• Wiggle – Wiggle Cycle to Work, Cycle Scheme, Bike2Work Scheme, Cycle Plus and Gemelli.
  • Chain Reaction Cycles – Cycle Scheme and Chain Reaction Cycle's Ride 2 Work.
  • Tredz – Halfords C2W, Cycle Scheme, Cycle Plus, Bike2Work Scheme, Salary Extras, Enjoy Benefits.

I want to enrol in the Cycle to Work scheme - what should I do first?

Cycle to Work scheme practices vary. But the most common process looks like this:

  • Find out what scheme your employer is enrolled in, therefore where you can buy your bike from, and do some window shopping
  • Speak to your HR department and request a certificate
  • Receive the certificate, take it to the relevant bike shop
  • Redeem the certificate against the cost of bike and equipment
  • Salary sacrifice commences from your next pay packet

What happens if I leave my job during the hire?

There comes a time when every fish must move to a new pond. Or something like that. People leave workplaces for many reasons - so what happens then?

The employer is perfectly in their right to take the bike back, and use if for other employees as a 'pool bike' - but this is pretty unlikely. In most cases, both the soon-to-be-ex-employee and likewise-employer want the afore mentioned to keep the bike.

In this case, the employer will deduct the remaining balance from the final salary. Whether they charge the fair market value on top is up to them. Following this payment, the bike belongs to the former employee.

Explaining the options, Evans Cycles' representative told CW: "If you leave your employer before you have completed the salary sacrifice term, any balance remaining must be repaid from your final net salary, i.e. without tax or NI savings. To take ownership of the bike a transfer of ownership process will also apply within the HMRC Fair Market Valuation guidelines. Your employer will be able to advise which transfer option would apply to you."

Jones said: "If you were concerned at all, you can just say to the employer 'I don't want to keep it', give it back to them and you won't have to pay."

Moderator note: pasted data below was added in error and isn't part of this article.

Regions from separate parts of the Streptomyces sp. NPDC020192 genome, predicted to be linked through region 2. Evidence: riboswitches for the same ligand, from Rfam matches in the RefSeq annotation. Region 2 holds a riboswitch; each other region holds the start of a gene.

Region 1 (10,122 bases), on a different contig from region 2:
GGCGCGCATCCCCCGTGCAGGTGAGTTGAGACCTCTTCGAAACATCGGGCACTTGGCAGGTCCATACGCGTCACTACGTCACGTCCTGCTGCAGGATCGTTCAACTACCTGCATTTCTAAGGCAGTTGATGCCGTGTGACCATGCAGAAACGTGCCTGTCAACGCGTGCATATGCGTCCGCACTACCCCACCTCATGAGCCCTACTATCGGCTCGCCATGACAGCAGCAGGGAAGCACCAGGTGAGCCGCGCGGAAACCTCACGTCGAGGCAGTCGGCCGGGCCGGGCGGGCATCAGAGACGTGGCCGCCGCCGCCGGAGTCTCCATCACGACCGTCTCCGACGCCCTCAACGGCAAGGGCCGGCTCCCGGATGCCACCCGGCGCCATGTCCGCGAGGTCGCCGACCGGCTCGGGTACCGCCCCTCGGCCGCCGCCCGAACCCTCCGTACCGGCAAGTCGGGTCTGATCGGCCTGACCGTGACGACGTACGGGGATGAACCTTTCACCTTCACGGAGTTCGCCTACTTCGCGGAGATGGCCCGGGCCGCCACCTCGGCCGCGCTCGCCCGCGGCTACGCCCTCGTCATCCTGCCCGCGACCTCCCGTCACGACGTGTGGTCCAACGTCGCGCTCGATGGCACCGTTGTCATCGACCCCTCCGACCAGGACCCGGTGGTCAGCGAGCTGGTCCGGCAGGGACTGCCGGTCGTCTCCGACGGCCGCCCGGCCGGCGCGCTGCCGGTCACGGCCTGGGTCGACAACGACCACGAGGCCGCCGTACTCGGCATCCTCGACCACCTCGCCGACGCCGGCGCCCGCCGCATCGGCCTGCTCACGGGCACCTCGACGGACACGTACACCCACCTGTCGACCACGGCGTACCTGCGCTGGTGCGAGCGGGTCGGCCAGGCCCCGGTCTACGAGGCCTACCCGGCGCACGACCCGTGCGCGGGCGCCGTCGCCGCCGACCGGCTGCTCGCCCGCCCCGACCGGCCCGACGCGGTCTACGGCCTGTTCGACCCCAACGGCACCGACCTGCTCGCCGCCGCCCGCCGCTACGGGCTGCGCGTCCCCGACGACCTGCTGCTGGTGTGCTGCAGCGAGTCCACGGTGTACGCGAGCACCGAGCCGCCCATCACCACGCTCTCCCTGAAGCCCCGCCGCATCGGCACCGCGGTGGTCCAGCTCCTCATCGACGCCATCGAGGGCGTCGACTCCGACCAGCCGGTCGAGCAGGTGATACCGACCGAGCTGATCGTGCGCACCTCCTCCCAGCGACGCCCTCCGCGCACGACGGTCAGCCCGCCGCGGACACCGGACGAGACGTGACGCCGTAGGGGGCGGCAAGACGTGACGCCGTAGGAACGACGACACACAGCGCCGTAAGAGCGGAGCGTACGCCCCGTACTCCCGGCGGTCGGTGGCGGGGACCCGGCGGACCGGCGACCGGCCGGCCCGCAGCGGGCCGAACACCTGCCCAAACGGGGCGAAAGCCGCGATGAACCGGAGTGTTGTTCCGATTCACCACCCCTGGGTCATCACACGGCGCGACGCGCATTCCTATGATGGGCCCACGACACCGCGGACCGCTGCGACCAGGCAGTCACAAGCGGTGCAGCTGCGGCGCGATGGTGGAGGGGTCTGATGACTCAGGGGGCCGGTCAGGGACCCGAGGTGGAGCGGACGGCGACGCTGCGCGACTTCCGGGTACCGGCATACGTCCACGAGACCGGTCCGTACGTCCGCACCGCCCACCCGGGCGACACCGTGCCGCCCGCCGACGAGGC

It's also reasonable to ask if your pension or other benefits could be affected by opting in to the scheme. The Cyclescheme explains "pensionable earnings are calculated on your gross pay before any salary sacrifice you may have in place."

It's the kind of thing worth running by someone on your side though, Evans Cycles told us: "Generally, the scheme doesn’t affect final salary pensions or other benefits but it’s always best to check with HR or Payroll in advance."

Tim Bonville-Ginn
Tim Bonville-Ginn

Hi, I'm one of Cycling Weekly's content writers for the web team responsible for writing stories on racing, tech, updating evergreen pages as well as the weekly email newsletter. Proud Yorkshireman from the UK's answer to Flanders, Calderdale, go check out the cobbled climbs!


I started watching cycling back in 2010, before all the hype around London 2012 and Bradley Wiggins at the Tour de France. In fact, it was Alberto Contador and Andy Schleck's battle in the fog up the Tourmalet on stage 17 of the Tour de France.


It took me a few more years to get into the journalism side of things, but I had a good idea I wanted to get into cycling journalism by the end of year nine at school and started doing voluntary work soon after. This got me a chance to go to the London Six Days, Tour de Yorkshire and the Tour of Britain to name a few before eventually joining Eurosport's online team while I was at uni, where I studied journalism. Eurosport gave me the opportunity to work at the world championships in Harrogate back in the awful weather.


After various bar jobs, I managed to get my way into Cycling Weekly in late February of 2020 where I mostly write about racing and everything around that as it's what I specialise in but don't be surprised to see my name on other news stories.


When not writing stories for the site, I don't really switch off my cycling side as I watch every race that is televised as well as being a rider myself and a regular user of the game Pro Cycling Manager. Maybe too regular.


My bike is a well used Specialized Tarmac SL4 when out on my local roads back in West Yorkshire as well as in northern Hampshire with the hills and mountains being my preferred terrain.